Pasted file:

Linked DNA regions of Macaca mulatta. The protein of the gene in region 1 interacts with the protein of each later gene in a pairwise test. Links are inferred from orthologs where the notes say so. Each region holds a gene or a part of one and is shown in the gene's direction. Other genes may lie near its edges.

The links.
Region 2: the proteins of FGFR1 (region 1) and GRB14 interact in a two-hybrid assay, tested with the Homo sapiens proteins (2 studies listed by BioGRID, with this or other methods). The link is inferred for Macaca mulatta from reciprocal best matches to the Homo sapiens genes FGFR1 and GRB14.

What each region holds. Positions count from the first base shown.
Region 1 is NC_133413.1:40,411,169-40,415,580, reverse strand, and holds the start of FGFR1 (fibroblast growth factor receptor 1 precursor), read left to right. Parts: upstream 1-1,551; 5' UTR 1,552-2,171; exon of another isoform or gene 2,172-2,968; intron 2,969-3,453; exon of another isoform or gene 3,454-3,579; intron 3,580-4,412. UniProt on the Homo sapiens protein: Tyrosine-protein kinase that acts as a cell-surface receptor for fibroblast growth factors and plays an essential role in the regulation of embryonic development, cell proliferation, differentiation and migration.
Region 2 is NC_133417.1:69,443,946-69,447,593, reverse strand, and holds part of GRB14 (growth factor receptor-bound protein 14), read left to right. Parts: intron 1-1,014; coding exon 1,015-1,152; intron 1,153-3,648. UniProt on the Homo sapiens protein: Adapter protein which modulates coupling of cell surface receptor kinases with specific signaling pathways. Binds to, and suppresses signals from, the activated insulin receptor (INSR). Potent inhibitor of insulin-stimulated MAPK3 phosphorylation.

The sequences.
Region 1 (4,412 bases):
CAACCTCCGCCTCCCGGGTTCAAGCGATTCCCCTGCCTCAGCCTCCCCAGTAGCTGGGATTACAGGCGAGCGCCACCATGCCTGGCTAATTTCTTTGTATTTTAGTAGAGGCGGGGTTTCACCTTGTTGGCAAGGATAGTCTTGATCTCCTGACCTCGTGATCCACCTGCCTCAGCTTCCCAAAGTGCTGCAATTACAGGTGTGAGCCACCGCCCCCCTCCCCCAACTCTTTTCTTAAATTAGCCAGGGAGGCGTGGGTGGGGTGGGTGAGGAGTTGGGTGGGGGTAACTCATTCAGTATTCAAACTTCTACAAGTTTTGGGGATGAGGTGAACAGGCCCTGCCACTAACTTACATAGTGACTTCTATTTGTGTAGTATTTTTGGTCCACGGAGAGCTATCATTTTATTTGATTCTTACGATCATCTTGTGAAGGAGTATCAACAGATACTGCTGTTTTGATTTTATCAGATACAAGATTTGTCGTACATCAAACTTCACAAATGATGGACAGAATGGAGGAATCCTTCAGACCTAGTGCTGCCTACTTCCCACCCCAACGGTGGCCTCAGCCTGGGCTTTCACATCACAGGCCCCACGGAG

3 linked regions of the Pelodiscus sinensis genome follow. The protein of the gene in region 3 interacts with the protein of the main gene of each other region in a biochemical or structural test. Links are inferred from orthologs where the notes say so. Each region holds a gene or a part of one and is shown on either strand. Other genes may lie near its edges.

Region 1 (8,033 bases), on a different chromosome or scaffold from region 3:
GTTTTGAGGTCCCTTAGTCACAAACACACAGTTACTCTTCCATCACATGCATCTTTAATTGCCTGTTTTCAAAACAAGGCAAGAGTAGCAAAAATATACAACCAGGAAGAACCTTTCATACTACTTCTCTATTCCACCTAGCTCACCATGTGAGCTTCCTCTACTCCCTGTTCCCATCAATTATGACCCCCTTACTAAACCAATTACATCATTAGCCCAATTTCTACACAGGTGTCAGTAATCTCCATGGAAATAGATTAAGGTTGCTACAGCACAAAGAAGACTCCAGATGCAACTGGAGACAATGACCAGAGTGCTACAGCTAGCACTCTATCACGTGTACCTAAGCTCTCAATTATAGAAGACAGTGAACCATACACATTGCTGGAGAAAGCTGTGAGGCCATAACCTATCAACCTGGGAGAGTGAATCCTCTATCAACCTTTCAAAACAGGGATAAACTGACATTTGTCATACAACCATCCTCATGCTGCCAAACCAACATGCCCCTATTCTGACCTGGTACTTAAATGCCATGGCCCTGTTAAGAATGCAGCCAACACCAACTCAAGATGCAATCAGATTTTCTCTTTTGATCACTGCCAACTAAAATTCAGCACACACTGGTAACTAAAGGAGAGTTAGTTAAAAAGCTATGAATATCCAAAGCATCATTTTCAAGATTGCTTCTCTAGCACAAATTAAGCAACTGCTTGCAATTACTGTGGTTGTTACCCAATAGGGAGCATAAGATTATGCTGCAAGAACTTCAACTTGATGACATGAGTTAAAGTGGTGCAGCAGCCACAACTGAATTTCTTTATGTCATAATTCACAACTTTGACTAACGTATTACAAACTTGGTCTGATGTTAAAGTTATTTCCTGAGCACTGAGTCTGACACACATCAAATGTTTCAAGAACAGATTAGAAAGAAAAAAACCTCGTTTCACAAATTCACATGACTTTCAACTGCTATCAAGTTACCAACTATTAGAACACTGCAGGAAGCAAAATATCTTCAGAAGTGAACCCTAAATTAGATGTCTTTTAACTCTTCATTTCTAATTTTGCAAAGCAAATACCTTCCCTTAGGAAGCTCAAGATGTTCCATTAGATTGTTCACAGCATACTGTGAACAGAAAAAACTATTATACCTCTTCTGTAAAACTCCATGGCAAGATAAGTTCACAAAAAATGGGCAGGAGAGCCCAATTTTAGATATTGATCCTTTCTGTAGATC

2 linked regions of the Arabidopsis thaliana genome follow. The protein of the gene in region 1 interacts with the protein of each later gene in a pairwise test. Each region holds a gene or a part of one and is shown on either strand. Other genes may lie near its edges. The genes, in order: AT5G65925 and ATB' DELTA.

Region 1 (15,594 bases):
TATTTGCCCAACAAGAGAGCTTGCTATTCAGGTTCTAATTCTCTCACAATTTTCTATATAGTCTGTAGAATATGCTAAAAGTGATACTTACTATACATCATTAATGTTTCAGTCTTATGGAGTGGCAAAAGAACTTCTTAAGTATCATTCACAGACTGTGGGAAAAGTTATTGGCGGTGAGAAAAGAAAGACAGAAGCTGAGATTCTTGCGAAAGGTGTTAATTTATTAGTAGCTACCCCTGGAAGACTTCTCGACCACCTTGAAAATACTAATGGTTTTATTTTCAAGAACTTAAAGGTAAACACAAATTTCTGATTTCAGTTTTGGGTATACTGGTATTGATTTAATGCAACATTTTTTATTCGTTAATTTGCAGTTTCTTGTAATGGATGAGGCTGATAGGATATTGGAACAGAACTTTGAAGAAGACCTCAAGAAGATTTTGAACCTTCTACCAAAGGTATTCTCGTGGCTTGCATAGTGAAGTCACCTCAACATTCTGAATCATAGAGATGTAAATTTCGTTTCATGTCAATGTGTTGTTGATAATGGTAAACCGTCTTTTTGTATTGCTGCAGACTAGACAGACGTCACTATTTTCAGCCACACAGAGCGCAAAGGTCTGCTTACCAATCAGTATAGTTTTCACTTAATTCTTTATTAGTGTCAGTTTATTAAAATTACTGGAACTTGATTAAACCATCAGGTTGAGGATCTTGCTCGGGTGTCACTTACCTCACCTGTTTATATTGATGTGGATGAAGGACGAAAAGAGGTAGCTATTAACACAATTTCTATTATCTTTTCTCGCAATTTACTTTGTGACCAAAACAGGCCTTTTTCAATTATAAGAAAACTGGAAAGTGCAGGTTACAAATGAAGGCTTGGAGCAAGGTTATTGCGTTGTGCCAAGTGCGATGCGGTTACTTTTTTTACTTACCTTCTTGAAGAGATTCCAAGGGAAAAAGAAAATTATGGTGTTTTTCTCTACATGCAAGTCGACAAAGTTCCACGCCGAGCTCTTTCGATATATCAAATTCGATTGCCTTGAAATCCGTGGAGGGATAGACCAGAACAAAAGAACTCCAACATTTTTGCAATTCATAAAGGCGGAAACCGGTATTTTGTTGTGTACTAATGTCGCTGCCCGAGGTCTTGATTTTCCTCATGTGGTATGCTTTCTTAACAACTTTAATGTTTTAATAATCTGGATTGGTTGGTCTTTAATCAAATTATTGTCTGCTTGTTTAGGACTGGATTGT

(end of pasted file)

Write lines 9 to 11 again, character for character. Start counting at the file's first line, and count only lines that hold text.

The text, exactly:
CAACCTCCGCCTCCCGGGTTCAAGCGATTCCCCTGCCTCAGCCTCCCCAGTAGCTGGGATTACAGGCGAGCGCCACCATGCCTGGCTAATTTCTTTGTATTTTAGTAGAGGCGGGGTTTCACCTTGTTGGCAAGGATAGTCTTGATCTCCTGACCTCGTGATCCACCTGCCTCAGCTTCCCAAAGTGCTGCAATTACAGGTGTGAGCCACCGCCCCCCTCCCCCAACTCTTTTCTTAAATTAGCCAGGGAGGCGTGGGTGGGGTGGGTGAGGAGTTGGGTGGGGGTAACTCATTCAGTATTCAAACTTCTACAAGTTTTGGGGATGAGGTGAACAGGCCCTGCCACTAACTTACATAGTGACTTCTATTTGTGTAGTATTTTTGGTCCACGGAGAGCTATCATTTTATTTGATTCTTACGATCATCTTGTGAAGGAGTATCAACAGATACTGCTGTTTTGATTTTATCAGATACAAGATTTGTCGTACATCAAACTTCACAAATGATGGACAGAATGGAGGAATCCTTCAGACCTAGTGCTGCCTACTTCCCACCCCAACGGTGGCCTCAGCCTGGGCTTTCACATCACAGGCCCCACGGAG

3 linked regions of the Pelodiscus sinensis genome follow. The protein of the gene in region 3 interacts with the protein of the main gene of each other region in a biochemical or structural test. Links are inferred from orthologs where the notes say so. Each region holds a gene or a part of one and is shown on either strand. Other genes may lie near its edges.

Region 1 (8,033 bases), on a different chromosome or scaffold from region 3: